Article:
Broadcom will relocate to U.S. by April 3 to speed security review of Qualcomm bid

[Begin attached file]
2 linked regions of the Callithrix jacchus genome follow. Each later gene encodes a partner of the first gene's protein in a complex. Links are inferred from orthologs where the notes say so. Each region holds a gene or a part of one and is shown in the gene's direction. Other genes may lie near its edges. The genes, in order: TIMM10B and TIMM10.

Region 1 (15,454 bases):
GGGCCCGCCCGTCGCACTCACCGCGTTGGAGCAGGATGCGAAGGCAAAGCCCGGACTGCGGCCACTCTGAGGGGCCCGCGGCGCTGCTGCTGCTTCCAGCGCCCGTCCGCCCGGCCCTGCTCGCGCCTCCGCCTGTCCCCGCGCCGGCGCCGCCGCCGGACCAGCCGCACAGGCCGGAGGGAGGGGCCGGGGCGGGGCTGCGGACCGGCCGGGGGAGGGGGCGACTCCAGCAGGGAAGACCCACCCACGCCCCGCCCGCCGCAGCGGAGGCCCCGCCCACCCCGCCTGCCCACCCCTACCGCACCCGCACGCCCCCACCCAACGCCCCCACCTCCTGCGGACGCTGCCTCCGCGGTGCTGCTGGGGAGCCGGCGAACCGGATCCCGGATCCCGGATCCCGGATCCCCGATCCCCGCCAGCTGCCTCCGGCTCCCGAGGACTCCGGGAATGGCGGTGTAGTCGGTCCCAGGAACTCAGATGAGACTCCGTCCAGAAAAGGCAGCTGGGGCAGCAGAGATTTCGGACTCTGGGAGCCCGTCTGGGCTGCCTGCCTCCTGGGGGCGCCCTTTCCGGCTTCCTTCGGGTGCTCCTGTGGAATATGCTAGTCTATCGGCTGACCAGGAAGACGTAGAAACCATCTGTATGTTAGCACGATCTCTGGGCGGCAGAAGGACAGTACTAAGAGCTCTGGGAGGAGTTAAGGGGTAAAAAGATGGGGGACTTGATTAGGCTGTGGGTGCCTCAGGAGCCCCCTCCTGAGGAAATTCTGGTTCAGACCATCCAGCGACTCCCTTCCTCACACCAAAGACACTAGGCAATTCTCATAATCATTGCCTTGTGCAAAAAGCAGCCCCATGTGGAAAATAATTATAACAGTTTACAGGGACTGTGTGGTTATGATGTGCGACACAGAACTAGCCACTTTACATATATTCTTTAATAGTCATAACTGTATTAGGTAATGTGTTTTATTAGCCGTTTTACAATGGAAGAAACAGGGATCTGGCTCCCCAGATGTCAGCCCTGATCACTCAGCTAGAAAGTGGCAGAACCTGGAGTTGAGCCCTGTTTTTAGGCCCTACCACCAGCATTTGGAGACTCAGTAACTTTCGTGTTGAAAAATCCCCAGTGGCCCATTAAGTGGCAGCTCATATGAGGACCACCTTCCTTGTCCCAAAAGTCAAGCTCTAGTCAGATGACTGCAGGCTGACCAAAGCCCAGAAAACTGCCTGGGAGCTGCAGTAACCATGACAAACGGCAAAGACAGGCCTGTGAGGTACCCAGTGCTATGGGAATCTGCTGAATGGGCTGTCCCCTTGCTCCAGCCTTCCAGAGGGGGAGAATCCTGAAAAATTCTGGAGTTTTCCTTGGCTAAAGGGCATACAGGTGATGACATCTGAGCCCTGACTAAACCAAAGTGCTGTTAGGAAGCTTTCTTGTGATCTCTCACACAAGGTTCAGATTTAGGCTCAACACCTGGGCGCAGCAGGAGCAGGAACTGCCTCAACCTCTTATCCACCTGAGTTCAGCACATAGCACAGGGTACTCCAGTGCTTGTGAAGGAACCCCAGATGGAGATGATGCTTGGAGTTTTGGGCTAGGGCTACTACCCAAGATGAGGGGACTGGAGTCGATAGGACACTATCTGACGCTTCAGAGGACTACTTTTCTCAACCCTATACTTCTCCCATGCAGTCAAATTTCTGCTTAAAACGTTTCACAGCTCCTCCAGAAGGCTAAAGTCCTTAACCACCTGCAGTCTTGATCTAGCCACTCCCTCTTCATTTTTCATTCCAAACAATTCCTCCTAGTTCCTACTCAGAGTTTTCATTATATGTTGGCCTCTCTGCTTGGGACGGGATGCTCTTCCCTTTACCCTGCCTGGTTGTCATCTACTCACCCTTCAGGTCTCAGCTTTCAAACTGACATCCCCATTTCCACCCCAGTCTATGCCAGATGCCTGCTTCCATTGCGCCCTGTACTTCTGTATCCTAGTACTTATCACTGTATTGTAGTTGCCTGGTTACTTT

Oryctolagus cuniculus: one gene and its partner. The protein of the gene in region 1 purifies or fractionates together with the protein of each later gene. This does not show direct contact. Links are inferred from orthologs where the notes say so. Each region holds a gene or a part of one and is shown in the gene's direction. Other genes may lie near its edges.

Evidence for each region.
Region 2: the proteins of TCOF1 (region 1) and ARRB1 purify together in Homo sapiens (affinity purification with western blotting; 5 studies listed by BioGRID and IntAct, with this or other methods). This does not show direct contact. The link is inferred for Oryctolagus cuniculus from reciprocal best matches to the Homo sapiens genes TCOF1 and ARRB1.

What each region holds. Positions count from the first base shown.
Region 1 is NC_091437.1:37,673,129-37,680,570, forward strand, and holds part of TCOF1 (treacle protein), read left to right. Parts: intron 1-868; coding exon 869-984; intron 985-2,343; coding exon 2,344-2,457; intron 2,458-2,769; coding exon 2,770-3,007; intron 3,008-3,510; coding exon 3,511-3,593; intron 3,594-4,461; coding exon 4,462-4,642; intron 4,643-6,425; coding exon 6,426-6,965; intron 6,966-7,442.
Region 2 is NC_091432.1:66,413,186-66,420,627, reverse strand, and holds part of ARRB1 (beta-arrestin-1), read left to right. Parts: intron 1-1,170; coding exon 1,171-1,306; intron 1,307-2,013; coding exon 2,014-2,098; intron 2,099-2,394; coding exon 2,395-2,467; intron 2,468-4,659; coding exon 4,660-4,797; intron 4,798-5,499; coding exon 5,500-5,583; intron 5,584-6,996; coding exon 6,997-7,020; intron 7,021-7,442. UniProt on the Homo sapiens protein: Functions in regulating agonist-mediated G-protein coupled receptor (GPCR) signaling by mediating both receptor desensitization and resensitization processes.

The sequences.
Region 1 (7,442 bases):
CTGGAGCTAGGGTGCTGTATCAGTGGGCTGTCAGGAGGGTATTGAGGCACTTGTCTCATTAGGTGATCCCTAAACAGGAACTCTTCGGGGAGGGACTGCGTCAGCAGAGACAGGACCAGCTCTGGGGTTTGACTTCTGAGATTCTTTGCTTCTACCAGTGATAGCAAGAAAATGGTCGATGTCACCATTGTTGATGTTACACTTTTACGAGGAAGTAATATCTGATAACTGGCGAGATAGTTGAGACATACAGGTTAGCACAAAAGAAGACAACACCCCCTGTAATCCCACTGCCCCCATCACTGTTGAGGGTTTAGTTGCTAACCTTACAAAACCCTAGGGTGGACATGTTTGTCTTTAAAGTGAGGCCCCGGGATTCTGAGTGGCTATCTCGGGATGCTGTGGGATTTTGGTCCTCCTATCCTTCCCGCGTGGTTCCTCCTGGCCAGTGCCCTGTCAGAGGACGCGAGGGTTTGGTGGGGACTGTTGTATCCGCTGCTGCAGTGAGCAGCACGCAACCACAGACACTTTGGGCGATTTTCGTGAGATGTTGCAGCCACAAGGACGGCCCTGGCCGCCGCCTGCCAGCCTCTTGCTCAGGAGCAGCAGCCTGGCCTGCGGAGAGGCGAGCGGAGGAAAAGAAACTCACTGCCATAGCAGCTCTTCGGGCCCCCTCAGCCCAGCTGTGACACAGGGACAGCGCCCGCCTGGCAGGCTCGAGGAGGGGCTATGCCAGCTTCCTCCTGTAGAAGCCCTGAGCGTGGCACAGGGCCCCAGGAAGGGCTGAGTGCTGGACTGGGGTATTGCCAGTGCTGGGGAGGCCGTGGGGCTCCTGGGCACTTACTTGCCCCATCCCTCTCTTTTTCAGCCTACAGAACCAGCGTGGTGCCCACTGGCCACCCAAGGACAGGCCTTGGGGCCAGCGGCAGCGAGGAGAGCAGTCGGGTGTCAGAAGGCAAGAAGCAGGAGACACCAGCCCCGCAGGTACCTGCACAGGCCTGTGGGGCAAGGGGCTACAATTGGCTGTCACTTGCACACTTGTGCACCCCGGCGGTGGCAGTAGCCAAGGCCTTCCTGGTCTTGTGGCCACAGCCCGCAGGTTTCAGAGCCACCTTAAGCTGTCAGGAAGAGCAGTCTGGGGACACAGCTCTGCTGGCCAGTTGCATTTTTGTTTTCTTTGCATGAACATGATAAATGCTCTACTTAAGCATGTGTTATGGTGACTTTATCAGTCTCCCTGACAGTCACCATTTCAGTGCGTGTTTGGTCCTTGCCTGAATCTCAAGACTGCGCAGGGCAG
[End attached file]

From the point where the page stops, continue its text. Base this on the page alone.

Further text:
Hoping to avoid a prolonged national security review, Singapore-based Broadcom said it will move its international headquarters back to the U.S. by April 3 as it continues a hostile takeover bid for rival Qualcomm. In a press release today, Broadcom confirmed the date for the first time while also emphasizing its roots in the U.S. Indeed, the whole snarled mess surrounding the notion of a foreign company buying a prize like Qualcomm goes right to the heart of what one means by U.S. company. Politicians are worried by the thought of an Asia-based company seizing control of Qualcomm, which is emerging as a leader in next-generation 5G chips. Qualcomms board has fought the bid since last November even as Broadcom raised the price to $121 billion. Last week, the U.S. Treasurys Committee on Foreign Investment in the United States (CFIUS) released a letter saying it was reviewing the transaction for national security risks, putting the deal temporarily on hold. This was not entirely surprising and was one of the reasons Broadcom announced at a ceremony with President Trump last November that it plans to relocate to the U.S. The company said in its press release today that it supports the CFIUS process and noted that the agency had previously reviewed and cleared its acquisition of Brocade in November 2017. At the close of that transaction, Broadcom agreed to relocate. The move to the U.S. will be a homecoming for a company that in many ways never really left. Broadcom began life in Irvine, California as a fabless semiconductor company. It was acquired in 2016 by Avago Technologies, which started as a product division of Hewlett-Packard and was spun off in 1999 into Agilent Technologies. After that deal, Avago renamed itself Broadcom and established joint headquarters in Singapore and San Jose. In many ways, what Broadcom refers to as a plan to redomicile to the U.S. is a largely symbolic move. The company hasnt said how many executives or what, if any, operations may be shifted. But it emphasized that it believes the change should eliminate any fears around national security. In short, U.S. national security concerns are not a risk to closing, as Broadcom never plans to acquire Qualcomm before it completes redomiciliation, the company said. Whether that does actually satisfy the CFIUS remains to be seen. Meanwhile, amid delays in reaching a deal, rumors have emerged that rival Intel is considering making a bid for Broadcom.